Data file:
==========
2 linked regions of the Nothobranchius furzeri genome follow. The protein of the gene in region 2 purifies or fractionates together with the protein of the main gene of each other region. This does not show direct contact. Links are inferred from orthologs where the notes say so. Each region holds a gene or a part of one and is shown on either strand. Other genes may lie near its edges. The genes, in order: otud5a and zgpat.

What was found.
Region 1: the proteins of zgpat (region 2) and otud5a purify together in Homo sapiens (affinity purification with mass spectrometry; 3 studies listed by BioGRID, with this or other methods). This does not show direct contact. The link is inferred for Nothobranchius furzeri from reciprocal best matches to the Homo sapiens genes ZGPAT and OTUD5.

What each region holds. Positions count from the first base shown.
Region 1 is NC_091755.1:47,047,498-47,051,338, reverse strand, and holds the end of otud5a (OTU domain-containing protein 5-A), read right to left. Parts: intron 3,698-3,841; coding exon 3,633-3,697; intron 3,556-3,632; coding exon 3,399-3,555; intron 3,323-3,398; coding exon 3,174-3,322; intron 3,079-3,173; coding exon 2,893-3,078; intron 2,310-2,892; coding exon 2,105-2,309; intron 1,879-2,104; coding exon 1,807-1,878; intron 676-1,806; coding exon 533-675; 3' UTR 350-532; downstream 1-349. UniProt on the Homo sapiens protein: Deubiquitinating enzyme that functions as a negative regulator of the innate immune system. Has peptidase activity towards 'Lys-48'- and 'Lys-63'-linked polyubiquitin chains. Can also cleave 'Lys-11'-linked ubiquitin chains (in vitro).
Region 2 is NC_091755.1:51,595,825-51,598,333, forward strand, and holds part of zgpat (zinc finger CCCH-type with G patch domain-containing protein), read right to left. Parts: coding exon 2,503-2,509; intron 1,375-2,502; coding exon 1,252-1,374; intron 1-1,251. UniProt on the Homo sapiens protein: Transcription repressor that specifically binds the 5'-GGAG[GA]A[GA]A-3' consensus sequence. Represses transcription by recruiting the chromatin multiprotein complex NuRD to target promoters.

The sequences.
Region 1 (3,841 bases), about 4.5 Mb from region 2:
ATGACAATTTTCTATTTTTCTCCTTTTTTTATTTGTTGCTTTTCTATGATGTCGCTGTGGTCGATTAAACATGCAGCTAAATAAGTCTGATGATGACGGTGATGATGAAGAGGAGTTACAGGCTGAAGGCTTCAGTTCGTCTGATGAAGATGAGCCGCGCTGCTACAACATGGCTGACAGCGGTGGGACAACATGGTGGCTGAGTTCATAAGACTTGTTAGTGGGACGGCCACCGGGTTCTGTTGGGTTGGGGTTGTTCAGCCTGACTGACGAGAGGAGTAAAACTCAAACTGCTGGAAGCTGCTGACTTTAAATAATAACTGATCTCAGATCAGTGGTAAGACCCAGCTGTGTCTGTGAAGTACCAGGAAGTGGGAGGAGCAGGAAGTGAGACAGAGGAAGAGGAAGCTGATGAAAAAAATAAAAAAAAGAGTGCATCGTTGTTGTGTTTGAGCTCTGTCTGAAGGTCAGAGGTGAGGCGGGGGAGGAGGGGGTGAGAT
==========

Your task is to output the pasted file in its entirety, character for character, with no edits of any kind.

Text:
2 linked regions of the Nothobranchius furzeri genome follow. The protein of the gene in region 2 purifies or fractionates together with the protein of the main gene of each other region. This does not show direct contact. Links are inferred from orthologs where the notes say so. Each region holds a gene or a part of one and is shown on either strand. Other genes may lie near its edges. The genes, in order: otud5a and zgpat.

What was found.
Region 1: the proteins of zgpat (region 2) and otud5a purify together in Homo sapiens (affinity purification with mass spectrometry; 3 studies listed by BioGRID, with this or other methods). This does not show direct contact. The link is inferred for Nothobranchius furzeri from reciprocal best matches to the Homo sapiens genes ZGPAT and OTUD5.

What each region holds. Positions count from the first base shown.
Region 1 is NC_091755.1:47,047,498-47,051,338, reverse strand, and holds the end of otud5a (OTU domain-containing protein 5-A), read right to left. Parts: intron 3,698-3,841; coding exon 3,633-3,697; intron 3,556-3,632; coding exon 3,399-3,555; intron 3,323-3,398; coding exon 3,174-3,322; intron 3,079-3,173; coding exon 2,893-3,078; intron 2,310-2,892; coding exon 2,105-2,309; intron 1,879-2,104; coding exon 1,807-1,878; intron 676-1,806; coding exon 533-675; 3' UTR 350-532; downstream 1-349. UniProt on the Homo sapiens protein: Deubiquitinating enzyme that functions as a negative regulator of the innate immune system. Has peptidase activity towards 'Lys-48'- and 'Lys-63'-linked polyubiquitin chains. Can also cleave 'Lys-11'-linked ubiquitin chains (in vitro).
Region 2 is NC_091755.1:51,595,825-51,598,333, forward strand, and holds part of zgpat (zinc finger CCCH-type with G patch domain-containing protein), read right to left. Parts: coding exon 2,503-2,509; intron 1,375-2,502; coding exon 1,252-1,374; intron 1-1,251. UniProt on the Homo sapiens protein: Transcription repressor that specifically binds the 5'-GGAG[GA]A[GA]A-3' consensus sequence. Represses transcription by recruiting the chromatin multiprotein complex NuRD to target promoters.

The sequences.
Region 1 (3,841 bases), about 4.5 Mb from region 2:
ATGACAATTTTCTATTTTTCTCCTTTTTTTATTTGTTGCTTTTCTATGATGTCGCTGTGGTCGATTAAACATGCAGCTAAATAAGTCTGATGATGACGGTGATGATGAAGAGGAGTTACAGGCTGAAGGCTTCAGTTCGTCTGATGAAGATGAGCCGCGCTGCTACAACATGGCTGACAGCGGTGGGACAACATGGTGGCTGAGTTCATAAGACTTGTTAGTGGGACGGCCACCGGGTTCTGTTGGGTTGGGGTTGTTCAGCCTGACTGACGAGAGGAGTAAAACTCAAACTGCTGGAAGCTGCTGACTTTAAATAATAACTGATCTCAGATCAGTGGTAAGACCCAGCTGTGTCTGTGAAGTACCAGGAAGTGGGAGGAGCAGGAAGTGAGACAGAGGAAGAGGAAGCTGATGAAAAAAATAAAAAAAAGAGTGCATCGTTGTTGTGTTTGAGCTCTGTCTGAAGGTCAGAGGTGAGGCGGGGGAGGAGGGGGTGAGAT